However, because I’m on this kick to try new and intense things, I purchased two months’ worth of unlimited hot yoga sessions at Power Yoga on Main (to any locals, I recommend it). For my first session I went quite a way’s away to take a ninety-minute intermediate class with a friend and my boyfriend. It was exhilarating! And I was so sore the day after — the depth is no joke. Since then, I’ve been going to my studio three times a week (don’t go to Bikram nearly as often, though!) and the improvements have been jaw-droppingly rapid. (One of my favorite instructors told me she had made improvements within her first two years of Baptiste comparable to the progess of her previous seven years of not-hot yoga.)
Already, I have witnessed a dramatic increase in strength and balance (flexibility for me is difficult to measure because I’ve always been sort of freakishly bendy, though I do think it too has improved); what was almost impossible for me the first couple of times now isn’t easy, but comes a lot more readily than it used to, and my endurance for the heat and the intensity of certain postures and movements has definitely increased.
However, I do have a few concerns: With the titanium plates on my skull and the subluxation in my left shoulder, is it safe for me to attempt inversions? And how good an idea is it for me to do balance poses (e.g., tree pose or warrior 3) on just my unaffected right leg? Does a lack of equilibrium between the two legs create a subsequent problem? Will it just perpetuate their already existent inequality?
These are explorations I will take with me to medical professionals and hardcore yoga practioners, of course. (And then I’ll check in with the rest of you.)
In the meantime, the benefits of my hot yoga practice are hardly short of addictive: I now attend Brian’s class Mondays and the Baptiste three other days of the week, and I can hardly get enough. (Another pro: I’m starting to develop the outline of a four-pack. Hehe.)
Some thoughts/tips: You will be covered in sweat when you leave. If you’ve got someplace to go afterward, do yourself a favor and bring a change of clothes. Bring ample amounts of water and a hand towel. For those of you wanting to use a regular yoga mat you already own, you’ll probably have issues with slipping. Bring a towel or yoga towel (Yogi Toes makes good ones) to lay over your mat to both absorb your sweat and prevent slippage. If you’d like to adapt hot yoga seriously, you can follow in my footsteps and invest in the pricey and heavy but supereffective sticky mat by Lululemon, simply called “the Mat.” Because it’s made of recycled rubber, it’s initially smelly and weighs as much as an infant, but I threw mine in a Jacuzzi filled with multipurpose cleaner and water and soaked it, jets running, for an hour or so, and it’s fine. (The smell goes away naturally with time, but for those of you with particularly sensitive olfactory glands, you might want to deep clean it first.) In any case, it’s perfect for a hot yoga practice because it is sticky against sweaty skin, and doesn’t distract from your practice, allowing you to be much more present. Wear flexible, breathable clothing (stretchy!). And sandals (you’ll be practicing barefoot of course). Be prepared to be sore the next day, especially in your shoulders and core if you’re not accustomed to planking! And again, do not focus on anyone else’s practice but your own — it’s all about you and what’s feasible for you right now, not even yesterday or tomorrow. Do not hesitate to modify; there are modifications for any pose so that you can best honor your body. Listen to what it tells you. Every day is different.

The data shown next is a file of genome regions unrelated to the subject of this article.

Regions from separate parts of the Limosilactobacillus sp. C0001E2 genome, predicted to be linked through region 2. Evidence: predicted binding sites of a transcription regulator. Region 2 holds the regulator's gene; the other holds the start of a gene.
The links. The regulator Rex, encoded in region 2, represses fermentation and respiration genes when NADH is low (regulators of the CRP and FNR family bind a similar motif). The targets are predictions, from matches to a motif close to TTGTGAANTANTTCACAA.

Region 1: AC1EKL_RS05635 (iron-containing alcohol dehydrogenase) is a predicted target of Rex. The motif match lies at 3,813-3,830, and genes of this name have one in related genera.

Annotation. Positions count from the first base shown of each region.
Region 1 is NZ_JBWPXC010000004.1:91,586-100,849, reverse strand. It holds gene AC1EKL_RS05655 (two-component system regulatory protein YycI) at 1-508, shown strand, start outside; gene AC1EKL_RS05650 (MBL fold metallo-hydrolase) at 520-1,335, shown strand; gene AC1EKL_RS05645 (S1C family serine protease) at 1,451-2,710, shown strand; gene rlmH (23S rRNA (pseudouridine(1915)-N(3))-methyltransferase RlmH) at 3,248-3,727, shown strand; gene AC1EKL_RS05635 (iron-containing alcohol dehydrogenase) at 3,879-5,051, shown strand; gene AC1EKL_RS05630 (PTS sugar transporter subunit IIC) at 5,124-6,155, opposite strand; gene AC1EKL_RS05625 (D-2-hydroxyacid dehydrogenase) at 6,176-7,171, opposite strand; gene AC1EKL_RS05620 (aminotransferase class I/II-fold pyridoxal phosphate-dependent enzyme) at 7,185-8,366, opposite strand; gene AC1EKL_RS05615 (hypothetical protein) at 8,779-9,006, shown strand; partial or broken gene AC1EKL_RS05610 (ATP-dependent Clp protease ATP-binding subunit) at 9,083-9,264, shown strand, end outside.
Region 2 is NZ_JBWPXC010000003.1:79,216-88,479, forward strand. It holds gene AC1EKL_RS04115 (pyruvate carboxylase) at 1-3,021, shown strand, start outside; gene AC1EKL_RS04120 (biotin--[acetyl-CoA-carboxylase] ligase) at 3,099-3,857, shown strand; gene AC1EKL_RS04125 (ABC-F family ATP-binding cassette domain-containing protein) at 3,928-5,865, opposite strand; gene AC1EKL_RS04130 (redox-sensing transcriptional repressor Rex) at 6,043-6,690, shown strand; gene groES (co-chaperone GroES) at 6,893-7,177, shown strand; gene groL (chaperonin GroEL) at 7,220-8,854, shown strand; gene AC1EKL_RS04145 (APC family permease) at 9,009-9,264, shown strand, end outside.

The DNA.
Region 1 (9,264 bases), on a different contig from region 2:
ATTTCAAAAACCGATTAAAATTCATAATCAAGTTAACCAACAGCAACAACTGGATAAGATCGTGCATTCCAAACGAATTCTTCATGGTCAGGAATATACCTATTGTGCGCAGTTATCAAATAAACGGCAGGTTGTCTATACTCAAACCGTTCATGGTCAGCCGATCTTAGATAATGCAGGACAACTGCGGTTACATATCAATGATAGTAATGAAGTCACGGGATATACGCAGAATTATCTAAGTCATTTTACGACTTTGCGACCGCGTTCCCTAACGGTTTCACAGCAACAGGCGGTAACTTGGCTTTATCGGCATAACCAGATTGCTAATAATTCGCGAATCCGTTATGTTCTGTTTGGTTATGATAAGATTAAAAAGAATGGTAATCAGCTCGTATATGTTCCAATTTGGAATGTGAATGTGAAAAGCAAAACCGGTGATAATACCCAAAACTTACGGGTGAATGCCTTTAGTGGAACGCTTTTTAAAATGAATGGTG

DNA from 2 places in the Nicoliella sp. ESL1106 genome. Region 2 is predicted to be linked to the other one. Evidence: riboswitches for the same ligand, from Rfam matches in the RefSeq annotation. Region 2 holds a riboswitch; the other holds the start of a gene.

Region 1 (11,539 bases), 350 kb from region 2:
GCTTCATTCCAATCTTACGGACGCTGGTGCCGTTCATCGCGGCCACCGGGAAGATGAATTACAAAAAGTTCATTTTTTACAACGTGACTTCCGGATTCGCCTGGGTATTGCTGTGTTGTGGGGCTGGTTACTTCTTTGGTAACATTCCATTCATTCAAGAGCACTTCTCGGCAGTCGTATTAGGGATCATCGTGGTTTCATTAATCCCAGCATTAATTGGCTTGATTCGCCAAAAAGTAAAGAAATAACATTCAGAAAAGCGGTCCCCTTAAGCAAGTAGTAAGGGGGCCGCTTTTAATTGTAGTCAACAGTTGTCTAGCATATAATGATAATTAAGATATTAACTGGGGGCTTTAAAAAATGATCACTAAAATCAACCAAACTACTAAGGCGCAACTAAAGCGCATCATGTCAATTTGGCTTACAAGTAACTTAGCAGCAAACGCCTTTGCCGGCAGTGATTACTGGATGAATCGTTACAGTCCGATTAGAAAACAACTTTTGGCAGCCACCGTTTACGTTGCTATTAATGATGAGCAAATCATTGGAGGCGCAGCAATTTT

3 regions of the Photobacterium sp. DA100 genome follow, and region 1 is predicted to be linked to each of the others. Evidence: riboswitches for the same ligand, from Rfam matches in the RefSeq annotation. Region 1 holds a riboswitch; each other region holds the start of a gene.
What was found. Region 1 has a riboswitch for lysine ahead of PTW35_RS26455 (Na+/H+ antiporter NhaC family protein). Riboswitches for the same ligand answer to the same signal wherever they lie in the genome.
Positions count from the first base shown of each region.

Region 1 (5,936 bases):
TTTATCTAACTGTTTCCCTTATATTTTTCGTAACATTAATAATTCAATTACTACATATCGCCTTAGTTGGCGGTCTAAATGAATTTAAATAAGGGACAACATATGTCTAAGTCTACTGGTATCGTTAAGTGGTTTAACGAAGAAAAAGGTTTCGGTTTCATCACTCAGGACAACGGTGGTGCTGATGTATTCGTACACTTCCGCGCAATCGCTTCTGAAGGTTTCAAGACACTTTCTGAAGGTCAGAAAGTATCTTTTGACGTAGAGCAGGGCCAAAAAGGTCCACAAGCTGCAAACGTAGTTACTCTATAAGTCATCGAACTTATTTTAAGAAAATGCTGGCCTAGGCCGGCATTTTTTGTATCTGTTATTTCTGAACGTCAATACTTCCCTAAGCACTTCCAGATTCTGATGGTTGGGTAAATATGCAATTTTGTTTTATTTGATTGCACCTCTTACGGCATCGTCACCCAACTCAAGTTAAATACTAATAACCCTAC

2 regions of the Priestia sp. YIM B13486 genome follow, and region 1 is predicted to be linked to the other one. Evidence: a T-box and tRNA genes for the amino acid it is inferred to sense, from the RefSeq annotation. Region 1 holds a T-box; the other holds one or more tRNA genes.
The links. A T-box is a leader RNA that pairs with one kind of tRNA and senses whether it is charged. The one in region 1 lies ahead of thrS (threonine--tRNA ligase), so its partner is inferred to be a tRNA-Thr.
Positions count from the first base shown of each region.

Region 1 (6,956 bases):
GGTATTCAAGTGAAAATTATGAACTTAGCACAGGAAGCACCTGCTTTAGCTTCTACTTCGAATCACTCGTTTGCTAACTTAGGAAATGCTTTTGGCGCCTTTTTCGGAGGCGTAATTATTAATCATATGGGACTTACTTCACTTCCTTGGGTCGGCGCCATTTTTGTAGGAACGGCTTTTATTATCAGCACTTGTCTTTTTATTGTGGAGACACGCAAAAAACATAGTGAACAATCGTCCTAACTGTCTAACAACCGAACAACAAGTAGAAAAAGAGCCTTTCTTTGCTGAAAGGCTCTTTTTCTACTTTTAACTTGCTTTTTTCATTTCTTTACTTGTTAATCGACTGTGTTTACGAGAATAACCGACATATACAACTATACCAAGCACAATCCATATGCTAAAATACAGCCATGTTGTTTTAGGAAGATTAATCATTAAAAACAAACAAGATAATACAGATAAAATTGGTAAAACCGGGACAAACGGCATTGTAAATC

I’ve gone on for so long on hatha yoga (the kind that involves asanas, or poses, which the general Westerner pictures when we hear the word) that I feel this post would be far too meaty to go deeper into the branch of yoga that perhaps transcends them all: pranayama, or the technique of breathing, so I’ll save that topic for a future post.
For additional information on “power yoga” (I quote this term because it was created to appeal to Western audiences, as yoga originally was created for Asian bodies which vary much less than the diverse spectrum of body types we have out here), check out the book (which my studio always recommends to students of all types) Journey into Power by Baron Baptiste.
To our healing,